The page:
The interplay of the trends of the two risk factors to which the highest proportion of cancer DALY’s in India could be attributed, tobacco and alcohol, is interesting in relation to the trends of the leading cancers. The tobacco related (oral, pharynx, larynx, lung etc.,) cancers are due to smoking, pan chewing [1,9]. These cancers are decreased in India from 1990-2016 as the tobacco use in India has decreased while liver cancers are increased in this period as the alcohol consumption was increased [1].

Decrease in stomach cancer across the country might be due to diet, bile reflex, decreased smoking and the unlikely factor is the high persistence of Helicobacter pylori in Indians [1,9].

Colon and rectum was the third to fifth leading cause of cancer deaths [1]. Previous studies in India reported that incidence of colorectal cancer in younger individuals escalated in recent years [10]. Colorectal cancer may be the consequence of genetic mutation besides consumption of meat, alcohol, use of tobacco, junk foods and due to lack of exercise to the body [1,9,10].

The urogenital cancers are less due to lack of genital hygiene and practicing unsafe sex [1,11] penile cancer is common in patients with phimosis [11]. Carcinoma of ovary, uterine, cervix was late diagnosed because most of the female patients were less educated and lack of knowledge [9].

In consistent with previous findings, in our study, different type of cancers such as breast cancers, gastrointestinal tract cancers, urogenital cancers were more prevalent. Our study propose that maximum number of cancer patients in our study were diagnosed in Grade 2 due to lack of awareness, absence of screening programs, which are unanimously cost-effective and present further challenge in control program for these cancers (breast, gastrointestinal, non-hodgkins lymphoma, hodgkins lymphoma, urogenital cancers). It is believed that socioeconomic and life-style changes are responsible as rising risk factors in developing countries like India. Late childbearing, dietary changes and associated changes in menstrual patterns are responsible for rising risk factors for breast cancer and urogenital cancers in females of developed and developing countries, whereas breastfeeding and physical activity are known as protective factors [2]. Earlier reports suggest that screening by mammography can substantially reduce breast cancer mortality in the women of 50 years above [3,12]. The anaemia of chronic disease is seen in a wide variety of inflammatory states including acute systemic inflammatory response syndrome, chronic infections, inflammatory disorders, and some cancers. This iron-refractory anaemia is characterised by low serum iron (hypoferremia), reduced iron binding capacity, and subnormal transferrin saturation, while bone marrow iron is relatively preserved [13]. According to study, mediators of inflammation inhibits erythropoiesis mechanism such as interleukin-1, y-interferon and tumour necrosis factor, also plays a role in development of anemia [14]. It was clearly evident that the frequency distribution of cancer patients with Hb <12 are high in Grade 2 in our study. This could probably be explained by the supporting evidence that low haemoglobin levels are associated with the disease progression in the cancer patients. These findings were endorsed with the previous study findings that oxygen delivery to tumour depends on tissue perfusion and the oxygen carrying capacity of the blood. Decrease in oxygen carrying capacity of the blood caused by anaemia may be a major causative factor for development of tissue hypoxia. Anaemia is a major factor which induces hypoxia. The hypoxic tumours have poorer response to surgery and therapy than non-hypoxic tumours. Hypoxia promotes genomic instability which in turn increase the number of genetic variants in tumour contributed malignant phenotype and to aggressive behavior, including greater propensity for metastasis, angiogenesis and escape from apoptosis enhancing the metastatic ability of tumour cells [6,15-17].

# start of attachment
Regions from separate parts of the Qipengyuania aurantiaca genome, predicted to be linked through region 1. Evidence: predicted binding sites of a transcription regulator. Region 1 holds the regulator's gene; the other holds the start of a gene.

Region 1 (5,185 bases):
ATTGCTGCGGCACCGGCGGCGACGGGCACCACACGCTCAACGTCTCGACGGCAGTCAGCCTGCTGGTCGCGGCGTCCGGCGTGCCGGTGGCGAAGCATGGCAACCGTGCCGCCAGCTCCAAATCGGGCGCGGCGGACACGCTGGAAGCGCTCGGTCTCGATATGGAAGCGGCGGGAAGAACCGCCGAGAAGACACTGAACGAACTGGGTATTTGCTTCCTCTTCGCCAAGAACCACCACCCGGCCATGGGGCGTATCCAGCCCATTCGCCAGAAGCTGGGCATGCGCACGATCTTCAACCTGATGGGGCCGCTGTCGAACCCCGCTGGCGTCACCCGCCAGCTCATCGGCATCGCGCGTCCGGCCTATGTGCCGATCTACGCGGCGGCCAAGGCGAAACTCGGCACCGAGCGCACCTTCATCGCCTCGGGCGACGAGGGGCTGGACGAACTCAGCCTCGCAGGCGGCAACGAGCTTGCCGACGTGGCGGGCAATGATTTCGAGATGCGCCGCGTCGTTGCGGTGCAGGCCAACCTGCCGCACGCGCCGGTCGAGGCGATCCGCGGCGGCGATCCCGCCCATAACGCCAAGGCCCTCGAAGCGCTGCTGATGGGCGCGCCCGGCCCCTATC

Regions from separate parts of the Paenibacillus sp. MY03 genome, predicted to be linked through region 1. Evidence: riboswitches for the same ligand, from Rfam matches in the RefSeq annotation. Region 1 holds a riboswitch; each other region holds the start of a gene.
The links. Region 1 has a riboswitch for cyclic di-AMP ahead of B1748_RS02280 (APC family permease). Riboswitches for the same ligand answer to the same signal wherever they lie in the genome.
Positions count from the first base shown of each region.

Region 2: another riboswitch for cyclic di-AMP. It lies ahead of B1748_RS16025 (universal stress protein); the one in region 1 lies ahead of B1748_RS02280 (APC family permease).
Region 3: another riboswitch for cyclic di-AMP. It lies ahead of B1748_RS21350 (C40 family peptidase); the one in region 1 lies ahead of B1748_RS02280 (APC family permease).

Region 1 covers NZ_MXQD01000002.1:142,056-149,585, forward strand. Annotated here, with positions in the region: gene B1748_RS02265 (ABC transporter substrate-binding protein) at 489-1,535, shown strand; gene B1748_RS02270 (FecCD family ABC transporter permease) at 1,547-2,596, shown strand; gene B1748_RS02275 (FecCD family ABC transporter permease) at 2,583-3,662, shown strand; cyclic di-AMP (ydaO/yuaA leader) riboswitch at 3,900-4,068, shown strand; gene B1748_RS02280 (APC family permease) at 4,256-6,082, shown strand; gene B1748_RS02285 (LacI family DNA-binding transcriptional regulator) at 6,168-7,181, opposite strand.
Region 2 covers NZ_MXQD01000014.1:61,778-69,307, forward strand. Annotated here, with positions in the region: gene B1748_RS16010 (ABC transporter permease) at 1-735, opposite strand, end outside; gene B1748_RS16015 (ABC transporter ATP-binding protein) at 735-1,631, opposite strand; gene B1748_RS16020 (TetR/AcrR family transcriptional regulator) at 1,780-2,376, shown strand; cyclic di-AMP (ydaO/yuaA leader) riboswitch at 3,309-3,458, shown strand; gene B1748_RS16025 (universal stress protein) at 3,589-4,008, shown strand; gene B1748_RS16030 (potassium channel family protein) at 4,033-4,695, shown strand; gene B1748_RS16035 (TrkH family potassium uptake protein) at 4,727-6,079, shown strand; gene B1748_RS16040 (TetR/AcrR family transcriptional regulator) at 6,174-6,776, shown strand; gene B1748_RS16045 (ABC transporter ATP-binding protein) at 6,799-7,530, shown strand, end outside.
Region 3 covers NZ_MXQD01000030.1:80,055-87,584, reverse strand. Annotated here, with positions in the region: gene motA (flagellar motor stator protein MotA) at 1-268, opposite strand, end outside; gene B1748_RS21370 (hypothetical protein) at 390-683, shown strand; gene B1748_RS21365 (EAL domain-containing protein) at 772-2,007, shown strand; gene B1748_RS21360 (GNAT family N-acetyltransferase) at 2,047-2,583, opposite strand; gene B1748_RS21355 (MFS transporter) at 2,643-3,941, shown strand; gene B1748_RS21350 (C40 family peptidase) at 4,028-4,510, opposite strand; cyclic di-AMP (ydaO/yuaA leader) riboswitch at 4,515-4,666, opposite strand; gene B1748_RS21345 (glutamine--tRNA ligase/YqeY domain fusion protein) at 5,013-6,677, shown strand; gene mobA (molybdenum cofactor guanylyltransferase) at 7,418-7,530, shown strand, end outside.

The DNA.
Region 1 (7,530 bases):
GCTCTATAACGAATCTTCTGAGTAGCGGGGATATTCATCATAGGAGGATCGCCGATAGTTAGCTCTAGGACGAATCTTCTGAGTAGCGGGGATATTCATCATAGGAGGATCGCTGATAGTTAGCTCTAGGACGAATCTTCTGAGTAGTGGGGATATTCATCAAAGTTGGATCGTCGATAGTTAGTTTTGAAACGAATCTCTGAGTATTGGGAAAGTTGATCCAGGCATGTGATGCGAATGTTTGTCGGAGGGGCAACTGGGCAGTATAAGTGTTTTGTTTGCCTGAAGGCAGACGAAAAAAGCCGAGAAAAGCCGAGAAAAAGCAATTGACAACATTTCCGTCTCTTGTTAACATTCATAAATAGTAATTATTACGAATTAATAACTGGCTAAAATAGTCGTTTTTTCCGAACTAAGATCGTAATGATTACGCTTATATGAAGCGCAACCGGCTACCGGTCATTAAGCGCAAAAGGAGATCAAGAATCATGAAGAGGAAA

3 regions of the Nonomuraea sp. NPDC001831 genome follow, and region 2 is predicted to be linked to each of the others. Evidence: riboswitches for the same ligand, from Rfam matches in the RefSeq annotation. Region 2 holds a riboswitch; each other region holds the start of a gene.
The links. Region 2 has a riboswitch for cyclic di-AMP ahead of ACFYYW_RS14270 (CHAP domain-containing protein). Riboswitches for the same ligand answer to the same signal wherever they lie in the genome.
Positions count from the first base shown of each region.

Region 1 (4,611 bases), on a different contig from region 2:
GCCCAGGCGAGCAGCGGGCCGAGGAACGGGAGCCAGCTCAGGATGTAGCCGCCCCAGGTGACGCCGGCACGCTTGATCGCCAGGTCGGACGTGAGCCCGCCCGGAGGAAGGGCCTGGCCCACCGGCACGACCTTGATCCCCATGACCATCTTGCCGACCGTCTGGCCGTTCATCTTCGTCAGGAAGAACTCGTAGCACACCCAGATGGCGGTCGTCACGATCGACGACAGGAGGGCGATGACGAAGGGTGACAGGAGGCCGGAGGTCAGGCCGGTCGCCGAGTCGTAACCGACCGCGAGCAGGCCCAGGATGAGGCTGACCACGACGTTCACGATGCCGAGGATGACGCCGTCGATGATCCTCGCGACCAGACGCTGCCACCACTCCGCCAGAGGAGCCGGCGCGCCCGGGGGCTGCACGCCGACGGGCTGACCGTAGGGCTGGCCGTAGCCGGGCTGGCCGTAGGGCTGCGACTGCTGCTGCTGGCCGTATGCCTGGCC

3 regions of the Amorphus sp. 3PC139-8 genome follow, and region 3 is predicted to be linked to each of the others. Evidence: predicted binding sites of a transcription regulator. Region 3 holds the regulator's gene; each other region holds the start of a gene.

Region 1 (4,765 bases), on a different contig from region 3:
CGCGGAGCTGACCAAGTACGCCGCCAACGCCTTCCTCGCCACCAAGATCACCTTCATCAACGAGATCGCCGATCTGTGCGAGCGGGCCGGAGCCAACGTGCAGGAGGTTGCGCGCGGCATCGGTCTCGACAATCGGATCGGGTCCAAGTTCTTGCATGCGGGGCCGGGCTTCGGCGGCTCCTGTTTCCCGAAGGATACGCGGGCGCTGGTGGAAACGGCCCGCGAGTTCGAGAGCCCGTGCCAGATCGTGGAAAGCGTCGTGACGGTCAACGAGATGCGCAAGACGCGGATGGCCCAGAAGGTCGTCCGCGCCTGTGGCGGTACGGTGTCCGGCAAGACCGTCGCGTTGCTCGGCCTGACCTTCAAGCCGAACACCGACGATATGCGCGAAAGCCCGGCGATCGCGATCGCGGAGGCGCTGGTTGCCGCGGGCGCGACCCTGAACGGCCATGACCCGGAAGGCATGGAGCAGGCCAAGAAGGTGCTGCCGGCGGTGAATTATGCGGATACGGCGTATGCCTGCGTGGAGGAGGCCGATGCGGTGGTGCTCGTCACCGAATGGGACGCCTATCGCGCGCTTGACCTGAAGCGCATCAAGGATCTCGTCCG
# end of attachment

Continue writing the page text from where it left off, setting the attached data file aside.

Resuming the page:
Limitation

Since, we were dealing with all different types of cancers, we decided to conduct a study based on pathology and pre-diagnosed haemoglobin levels, we could not include the effects of pre-disposing factors such as smoking, chemical exposures and viruses in the present study. This was a very small study done in a tertiary level Hospital in Southern India over a very brief period which may not be representative of whole country though gives an evidence regarding the pattern.

Conclusion

The prevalence of breast cancer patients was high in our study population. Most of the patients diagnosed in grade II were found to have less haemoglobin levels. Our results implies that anaemia could be one of the poor prognostic factors for cancer and cancer progression probably is associated with anaemia.